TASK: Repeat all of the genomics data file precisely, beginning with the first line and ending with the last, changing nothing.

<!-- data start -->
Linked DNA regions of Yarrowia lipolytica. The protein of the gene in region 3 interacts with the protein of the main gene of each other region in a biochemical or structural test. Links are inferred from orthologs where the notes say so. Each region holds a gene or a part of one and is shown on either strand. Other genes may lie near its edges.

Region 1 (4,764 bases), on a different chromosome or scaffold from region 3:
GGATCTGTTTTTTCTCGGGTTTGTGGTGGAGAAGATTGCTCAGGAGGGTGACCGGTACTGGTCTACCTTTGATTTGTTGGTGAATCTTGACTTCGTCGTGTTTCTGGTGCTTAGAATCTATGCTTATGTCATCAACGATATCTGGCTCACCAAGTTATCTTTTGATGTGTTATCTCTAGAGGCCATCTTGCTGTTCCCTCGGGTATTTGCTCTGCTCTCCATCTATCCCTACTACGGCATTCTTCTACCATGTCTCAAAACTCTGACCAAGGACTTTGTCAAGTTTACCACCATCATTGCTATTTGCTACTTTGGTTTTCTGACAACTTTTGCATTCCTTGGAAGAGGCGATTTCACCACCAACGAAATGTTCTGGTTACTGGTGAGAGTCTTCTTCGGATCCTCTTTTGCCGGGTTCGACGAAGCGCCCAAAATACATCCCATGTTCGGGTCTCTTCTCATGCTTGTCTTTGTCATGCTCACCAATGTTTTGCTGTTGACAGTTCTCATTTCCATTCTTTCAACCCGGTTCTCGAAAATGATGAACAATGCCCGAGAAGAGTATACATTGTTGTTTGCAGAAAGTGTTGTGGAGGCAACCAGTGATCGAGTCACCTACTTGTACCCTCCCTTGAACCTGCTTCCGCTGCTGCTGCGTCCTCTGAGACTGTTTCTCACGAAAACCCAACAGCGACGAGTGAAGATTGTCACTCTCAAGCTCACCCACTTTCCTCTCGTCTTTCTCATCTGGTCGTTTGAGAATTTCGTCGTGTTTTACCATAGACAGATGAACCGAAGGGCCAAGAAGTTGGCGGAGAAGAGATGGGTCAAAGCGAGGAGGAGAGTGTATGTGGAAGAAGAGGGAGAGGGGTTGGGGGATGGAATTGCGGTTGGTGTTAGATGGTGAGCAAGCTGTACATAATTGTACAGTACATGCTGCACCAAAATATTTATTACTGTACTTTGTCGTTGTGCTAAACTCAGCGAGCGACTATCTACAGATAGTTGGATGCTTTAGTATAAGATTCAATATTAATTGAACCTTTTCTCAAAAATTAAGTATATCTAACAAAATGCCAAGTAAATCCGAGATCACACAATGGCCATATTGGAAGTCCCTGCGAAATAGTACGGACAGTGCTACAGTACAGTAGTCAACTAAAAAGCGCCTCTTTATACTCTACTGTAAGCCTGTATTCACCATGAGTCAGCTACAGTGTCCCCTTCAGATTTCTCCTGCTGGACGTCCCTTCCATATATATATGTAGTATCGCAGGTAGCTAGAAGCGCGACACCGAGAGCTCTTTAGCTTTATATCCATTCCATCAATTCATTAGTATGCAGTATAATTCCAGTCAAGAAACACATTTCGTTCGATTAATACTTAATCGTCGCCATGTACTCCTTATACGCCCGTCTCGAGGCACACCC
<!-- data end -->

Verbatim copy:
Linked DNA regions of Yarrowia lipolytica. The protein of the gene in region 3 interacts with the protein of the main gene of each other region in a biochemical or structural test. Links are inferred from orthologs where the notes say so. Each region holds a gene or a part of one and is shown on either strand. Other genes may lie near its edges.

Region 1 (4,764 bases), on a different chromosome or scaffold from region 3:
GGATCTGTTTTTTCTCGGGTTTGTGGTGGAGAAGATTGCTCAGGAGGGTGACCGGTACTGGTCTACCTTTGATTTGTTGGTGAATCTTGACTTCGTCGTGTTTCTGGTGCTTAGAATCTATGCTTATGTCATCAACGATATCTGGCTCACCAAGTTATCTTTTGATGTGTTATCTCTAGAGGCCATCTTGCTGTTCCCTCGGGTATTTGCTCTGCTCTCCATCTATCCCTACTACGGCATTCTTCTACCATGTCTCAAAACTCTGACCAAGGACTTTGTCAAGTTTACCACCATCATTGCTATTTGCTACTTTGGTTTTCTGACAACTTTTGCATTCCTTGGAAGAGGCGATTTCACCACCAACGAAATGTTCTGGTTACTGGTGAGAGTCTTCTTCGGATCCTCTTTTGCCGGGTTCGACGAAGCGCCCAAAATACATCCCATGTTCGGGTCTCTTCTCATGCTTGTCTTTGTCATGCTCACCAATGTTTTGCTGTTGACAGTTCTCATTTCCATTCTTTCAACCCGGTTCTCGAAAATGATGAACAATGCCCGAGAAGAGTATACATTGTTGTTTGCAGAAAGTGTTGTGGAGGCAACCAGTGATCGAGTCACCTACTTGTACCCTCCCTTGAACCTGCTTCCGCTGCTGCTGCGTCCTCTGAGACTGTTTCTCACGAAAACCCAACAGCGACGAGTGAAGATTGTCACTCTCAAGCTCACCCACTTTCCTCTCGTCTTTCTCATCTGGTCGTTTGAGAATTTCGTCGTGTTTTACCATAGACAGATGAACCGAAGGGCCAAGAAGTTGGCGGAGAAGAGATGGGTCAAAGCGAGGAGGAGAGTGTATGTGGAAGAAGAGGGAGAGGGGTTGGGGGATGGAATTGCGGTTGGTGTTAGATGGTGAGCAAGCTGTACATAATTGTACAGTACATGCTGCACCAAAATATTTATTACTGTACTTTGTCGTTGTGCTAAACTCAGCGAGCGACTATCTACAGATAGTTGGATGCTTTAGTATAAGATTCAATATTAATTGAACCTTTTCTCAAAAATTAAGTATATCTAACAAAATGCCAAGTAAATCCGAGATCACACAATGGCCATATTGGAAGTCCCTGCGAAATAGTACGGACAGTGCTACAGTACAGTAGTCAACTAAAAAGCGCCTCTTTATACTCTACTGTAAGCCTGTATTCACCATGAGTCAGCTACAGTGTCCCCTTCAGATTTCTCCTGCTGGACGTCCCTTCCATATATATATGTAGTATCGCAGGTAGCTAGAAGCGCGACACCGAGAGCTCTTTAGCTTTATATCCATTCCATCAATTCATTAGTATGCAGTATAATTCCAGTCAAGAAACACATTTCGTTCGATTAATACTTAATCGTCGCCATGTACTCCTTATACGCCCGTCTCGAGGCACACCC